Sorry you had such a bad experience. I was in a ABA accredited Bachlor’s program that was great. I received access to different areas of law and how to research…including LexisNexis, Westlaw, and Casemaker. There was also mock trial and an internship. There were more opportunities to find a job if you ended up staying near the school but as I moved back home, finding a job did prove more difficult. I believe my main beef is that I feel our career should be more regulated sort of like nurses…so if you spend the money for the education you get better pay. At this point, I don’t see a difference in pay compared to someone with less schooling or no schooling, even though I have more knowledge and can jump into the position with more skills and adapt quicker.

  4. Paralegal
    August 26th, 2010 @ 2:09 pm

    I am so glad you had a better experience than I did.
    You are VERY right about the legal profession not paying us for education received. The lines are very gray in their world as to what are job descriptions are and how much we get paid.

  5. GrumpyHumbug
    August 26th, 2010 @ 12:47 pm

    Never went to a paralegal school myself. Have a regular BA in History, which for most firms makes me OK even without formal Paralegal certification. Started in this industry at the bottom in a Clerk’s Office doing basic intake work, then because a case administrator. A few years later, moved to a small private firm where I learned the other half of the job. Learned everything on-the-job, but there are still things I do not know.

    My experience is unique, because I literally fell into this occupation without looking. (I needed a job, the Court hired me, and it grew on me. Not unlike fungus.) If you are actually planning to be a paralegal, though, school is certainly worthwhile. A good paralegal school education would have saved me from making more than one significant learning mistake over the years.

  6. LifeintheLPA
    August 26th, 2010 @ 3:42 pm

    I’m currently in Paralegal School trying to obtain my AAS in Paralegal Studies (at night) and work as a receptionist in a law firm during the day. I will say I have a few pros and cons to the entire situation, more cons than not. Of course my school is a small dinky community college that prides themselves in career training. We have no accreditation (although we’re told they are “working on it”) and that information isn’t disclosed when you are looking into the school. In fact, you’re told that they “pretty much have the ABA accreditation” when you sign up. My classes are taught by people who have JD’s and their Esq.’s but when it comes to learning, you really don’t. I have learned more from working as a receptionist at a law firm, than my classes geared for people who are trying to be paralegals. My criminal law class we had to memorize word for word our state statutes. You get one word wrong my friend, and you have gotten a zero on the two pages you’ve just written out, by hand. They pride themselves on career placement, but the job I have now I got on my own, and I have a better chance of getting a paralegal position when I graduate in December, then I do with them. Their way of “placing you in job” is sending an email out to the entire school with the job posting so that everyone you go to school with will apply for that same job as you. One girl told me she went to an interview and they actually had 5 of her classmates coming in that same day as well. But my pros include the fact that I can learn something with school that either involves a nearby state that my attorneys don’t practice in and they have tons of questions for me about how things work in other states. I am also the only staff member (including our legal assistants and paralegal) who knows how to research in WestLaw and LexisNexis. I have my advantages of using it in my firm, but not much. (I think it scares our attorneys to think that the receptionist would be doing their legal research. If they weren’t such cheapskates than we could have a part time law clerk from the city’s university do it)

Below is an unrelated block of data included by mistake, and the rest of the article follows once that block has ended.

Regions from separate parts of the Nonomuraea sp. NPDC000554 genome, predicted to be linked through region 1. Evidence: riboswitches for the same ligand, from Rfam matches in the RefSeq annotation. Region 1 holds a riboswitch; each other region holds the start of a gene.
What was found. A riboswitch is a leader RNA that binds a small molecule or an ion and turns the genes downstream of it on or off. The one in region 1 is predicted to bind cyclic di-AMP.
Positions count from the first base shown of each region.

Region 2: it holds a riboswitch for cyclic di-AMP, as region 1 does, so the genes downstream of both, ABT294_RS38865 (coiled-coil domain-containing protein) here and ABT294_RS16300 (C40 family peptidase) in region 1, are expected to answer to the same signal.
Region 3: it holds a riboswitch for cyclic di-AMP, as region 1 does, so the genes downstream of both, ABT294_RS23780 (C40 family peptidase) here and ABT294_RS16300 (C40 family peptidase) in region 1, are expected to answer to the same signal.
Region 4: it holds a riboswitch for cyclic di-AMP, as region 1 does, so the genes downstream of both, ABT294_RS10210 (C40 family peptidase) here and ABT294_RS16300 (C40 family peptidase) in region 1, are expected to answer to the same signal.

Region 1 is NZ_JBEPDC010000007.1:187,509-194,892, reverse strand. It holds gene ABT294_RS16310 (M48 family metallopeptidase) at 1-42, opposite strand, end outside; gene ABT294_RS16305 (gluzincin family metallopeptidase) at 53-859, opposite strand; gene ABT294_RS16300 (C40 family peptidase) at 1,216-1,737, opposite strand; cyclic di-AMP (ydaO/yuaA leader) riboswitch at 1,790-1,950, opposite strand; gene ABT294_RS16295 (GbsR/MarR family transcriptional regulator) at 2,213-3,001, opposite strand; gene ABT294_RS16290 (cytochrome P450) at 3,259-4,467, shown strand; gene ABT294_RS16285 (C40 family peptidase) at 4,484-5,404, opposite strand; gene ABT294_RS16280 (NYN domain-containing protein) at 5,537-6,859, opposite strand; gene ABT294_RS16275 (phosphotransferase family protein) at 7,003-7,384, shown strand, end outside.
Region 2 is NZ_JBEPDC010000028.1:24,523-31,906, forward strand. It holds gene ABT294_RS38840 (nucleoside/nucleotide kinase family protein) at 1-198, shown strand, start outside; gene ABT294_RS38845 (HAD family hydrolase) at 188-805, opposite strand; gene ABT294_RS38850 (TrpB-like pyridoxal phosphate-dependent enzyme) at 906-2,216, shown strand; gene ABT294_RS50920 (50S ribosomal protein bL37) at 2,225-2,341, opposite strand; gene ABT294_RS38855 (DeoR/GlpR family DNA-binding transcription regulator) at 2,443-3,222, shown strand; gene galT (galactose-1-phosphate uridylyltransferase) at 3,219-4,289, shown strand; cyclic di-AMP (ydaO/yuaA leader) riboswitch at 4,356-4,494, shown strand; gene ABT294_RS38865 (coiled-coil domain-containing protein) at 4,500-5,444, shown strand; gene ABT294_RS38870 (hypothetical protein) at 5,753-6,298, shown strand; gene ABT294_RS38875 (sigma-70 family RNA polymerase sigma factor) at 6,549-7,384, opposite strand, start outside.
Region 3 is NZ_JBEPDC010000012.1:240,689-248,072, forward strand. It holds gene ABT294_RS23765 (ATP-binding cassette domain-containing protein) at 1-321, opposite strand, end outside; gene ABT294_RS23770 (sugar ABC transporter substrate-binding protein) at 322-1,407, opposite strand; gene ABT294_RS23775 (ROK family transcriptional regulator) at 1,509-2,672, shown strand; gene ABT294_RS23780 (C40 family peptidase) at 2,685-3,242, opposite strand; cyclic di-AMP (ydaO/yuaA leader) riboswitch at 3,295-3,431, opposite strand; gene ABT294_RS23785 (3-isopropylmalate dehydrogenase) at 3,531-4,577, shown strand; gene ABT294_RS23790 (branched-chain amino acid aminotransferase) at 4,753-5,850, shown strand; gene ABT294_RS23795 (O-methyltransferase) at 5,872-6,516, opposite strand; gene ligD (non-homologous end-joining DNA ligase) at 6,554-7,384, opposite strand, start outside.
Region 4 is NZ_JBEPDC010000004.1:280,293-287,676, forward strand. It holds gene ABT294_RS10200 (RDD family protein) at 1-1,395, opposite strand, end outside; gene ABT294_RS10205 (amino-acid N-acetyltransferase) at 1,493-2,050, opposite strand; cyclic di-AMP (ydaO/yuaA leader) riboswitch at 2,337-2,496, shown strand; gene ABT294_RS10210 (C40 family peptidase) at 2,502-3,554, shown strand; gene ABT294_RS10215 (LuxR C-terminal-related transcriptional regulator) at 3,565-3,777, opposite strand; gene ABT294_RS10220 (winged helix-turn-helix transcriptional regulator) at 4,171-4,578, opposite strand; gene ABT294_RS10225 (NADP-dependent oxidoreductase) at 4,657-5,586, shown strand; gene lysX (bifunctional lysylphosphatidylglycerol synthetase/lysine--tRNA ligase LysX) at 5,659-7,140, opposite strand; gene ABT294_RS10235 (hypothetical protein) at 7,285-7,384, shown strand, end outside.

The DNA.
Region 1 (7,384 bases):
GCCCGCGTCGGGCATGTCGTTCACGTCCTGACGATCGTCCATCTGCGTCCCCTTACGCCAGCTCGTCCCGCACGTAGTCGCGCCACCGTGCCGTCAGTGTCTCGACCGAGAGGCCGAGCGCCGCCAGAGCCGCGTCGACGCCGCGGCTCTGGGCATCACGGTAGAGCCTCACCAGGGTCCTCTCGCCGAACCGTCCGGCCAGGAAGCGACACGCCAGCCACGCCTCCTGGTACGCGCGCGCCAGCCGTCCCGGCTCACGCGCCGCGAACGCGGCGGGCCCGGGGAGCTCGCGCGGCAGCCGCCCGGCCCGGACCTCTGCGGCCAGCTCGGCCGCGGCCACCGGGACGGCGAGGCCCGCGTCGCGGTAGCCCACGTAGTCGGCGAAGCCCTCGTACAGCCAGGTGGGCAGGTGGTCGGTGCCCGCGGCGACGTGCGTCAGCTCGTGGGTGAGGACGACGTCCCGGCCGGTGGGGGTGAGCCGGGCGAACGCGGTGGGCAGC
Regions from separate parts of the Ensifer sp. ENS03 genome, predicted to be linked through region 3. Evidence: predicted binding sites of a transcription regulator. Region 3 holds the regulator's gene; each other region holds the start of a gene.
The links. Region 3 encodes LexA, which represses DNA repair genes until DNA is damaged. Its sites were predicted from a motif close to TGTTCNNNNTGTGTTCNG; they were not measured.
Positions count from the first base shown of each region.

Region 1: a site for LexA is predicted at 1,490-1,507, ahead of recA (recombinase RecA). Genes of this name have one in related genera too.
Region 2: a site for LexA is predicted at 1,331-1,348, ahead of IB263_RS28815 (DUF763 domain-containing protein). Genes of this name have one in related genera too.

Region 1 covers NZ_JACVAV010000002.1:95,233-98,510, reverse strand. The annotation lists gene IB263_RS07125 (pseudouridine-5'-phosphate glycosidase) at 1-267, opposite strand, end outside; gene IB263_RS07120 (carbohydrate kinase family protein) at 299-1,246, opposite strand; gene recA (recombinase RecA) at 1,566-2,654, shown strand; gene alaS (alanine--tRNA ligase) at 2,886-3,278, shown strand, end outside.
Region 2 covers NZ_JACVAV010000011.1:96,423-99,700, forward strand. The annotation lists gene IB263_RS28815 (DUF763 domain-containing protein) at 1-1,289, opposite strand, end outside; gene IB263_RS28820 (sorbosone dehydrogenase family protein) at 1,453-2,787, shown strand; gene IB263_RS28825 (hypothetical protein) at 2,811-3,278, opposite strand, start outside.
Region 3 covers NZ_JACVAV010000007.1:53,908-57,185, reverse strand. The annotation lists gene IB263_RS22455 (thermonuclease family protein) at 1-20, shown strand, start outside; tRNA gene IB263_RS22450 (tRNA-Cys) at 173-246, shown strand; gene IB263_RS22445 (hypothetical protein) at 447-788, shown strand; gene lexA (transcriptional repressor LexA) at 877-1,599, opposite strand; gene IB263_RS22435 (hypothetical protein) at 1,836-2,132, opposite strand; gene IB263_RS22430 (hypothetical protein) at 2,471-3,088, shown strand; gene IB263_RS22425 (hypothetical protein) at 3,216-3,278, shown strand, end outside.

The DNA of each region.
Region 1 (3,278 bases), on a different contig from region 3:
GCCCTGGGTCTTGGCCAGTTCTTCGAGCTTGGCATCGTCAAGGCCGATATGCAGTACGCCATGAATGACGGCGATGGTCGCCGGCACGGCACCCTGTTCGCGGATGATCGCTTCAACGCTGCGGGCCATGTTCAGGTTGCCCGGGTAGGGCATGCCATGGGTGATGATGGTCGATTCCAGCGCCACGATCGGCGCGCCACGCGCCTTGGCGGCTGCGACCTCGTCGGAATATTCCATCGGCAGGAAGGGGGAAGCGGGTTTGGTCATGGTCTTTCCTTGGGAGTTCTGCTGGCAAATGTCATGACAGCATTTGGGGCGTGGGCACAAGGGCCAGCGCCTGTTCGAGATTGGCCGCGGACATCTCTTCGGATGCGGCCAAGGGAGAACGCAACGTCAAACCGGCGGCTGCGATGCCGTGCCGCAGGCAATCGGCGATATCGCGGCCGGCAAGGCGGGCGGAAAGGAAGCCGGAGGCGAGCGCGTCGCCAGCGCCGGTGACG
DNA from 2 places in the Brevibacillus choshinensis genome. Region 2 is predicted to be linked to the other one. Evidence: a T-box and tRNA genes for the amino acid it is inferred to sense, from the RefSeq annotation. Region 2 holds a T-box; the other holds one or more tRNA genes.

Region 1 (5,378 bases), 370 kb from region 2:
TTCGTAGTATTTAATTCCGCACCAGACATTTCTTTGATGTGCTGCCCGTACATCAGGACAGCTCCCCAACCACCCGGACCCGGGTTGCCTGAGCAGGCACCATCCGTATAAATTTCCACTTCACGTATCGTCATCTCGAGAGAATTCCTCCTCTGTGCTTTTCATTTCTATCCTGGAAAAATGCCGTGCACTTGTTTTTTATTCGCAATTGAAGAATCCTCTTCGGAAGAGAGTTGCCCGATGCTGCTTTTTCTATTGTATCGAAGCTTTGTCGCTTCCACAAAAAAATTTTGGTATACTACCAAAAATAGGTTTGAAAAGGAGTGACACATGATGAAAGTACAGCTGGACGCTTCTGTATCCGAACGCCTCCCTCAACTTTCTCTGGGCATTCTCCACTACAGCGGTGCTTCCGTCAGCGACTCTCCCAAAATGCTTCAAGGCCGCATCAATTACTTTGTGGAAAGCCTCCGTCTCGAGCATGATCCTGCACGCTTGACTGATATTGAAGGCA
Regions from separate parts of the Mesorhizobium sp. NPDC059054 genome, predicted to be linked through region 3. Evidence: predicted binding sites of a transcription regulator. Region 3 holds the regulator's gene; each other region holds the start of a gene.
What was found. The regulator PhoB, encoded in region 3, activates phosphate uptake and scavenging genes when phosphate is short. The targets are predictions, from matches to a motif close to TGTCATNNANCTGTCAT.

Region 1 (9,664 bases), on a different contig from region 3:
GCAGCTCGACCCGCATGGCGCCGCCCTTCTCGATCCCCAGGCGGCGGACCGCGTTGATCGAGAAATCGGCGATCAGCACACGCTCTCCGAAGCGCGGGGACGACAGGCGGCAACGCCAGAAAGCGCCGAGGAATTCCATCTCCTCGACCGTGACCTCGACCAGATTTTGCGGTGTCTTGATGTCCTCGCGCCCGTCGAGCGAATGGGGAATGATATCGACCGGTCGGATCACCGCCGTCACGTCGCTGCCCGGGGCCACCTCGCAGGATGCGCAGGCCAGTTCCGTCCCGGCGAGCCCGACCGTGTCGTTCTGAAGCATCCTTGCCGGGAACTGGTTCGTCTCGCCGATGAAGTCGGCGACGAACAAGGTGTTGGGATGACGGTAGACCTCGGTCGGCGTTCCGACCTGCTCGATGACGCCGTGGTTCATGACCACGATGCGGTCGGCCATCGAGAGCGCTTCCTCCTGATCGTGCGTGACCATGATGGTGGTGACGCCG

The experience I am getting now, not to mention all of the networking I do, is what is going to get me that paralegal’s job (hopefully in bankruptcy), not my “degree” from a crappy community college with no accreditations.

  7. Paralegal
    August 26th, 2010 @ 3:53 pm

    You are very lucky to have “on the job training” that your other classmates will not have. You will be very marketable when you graduate.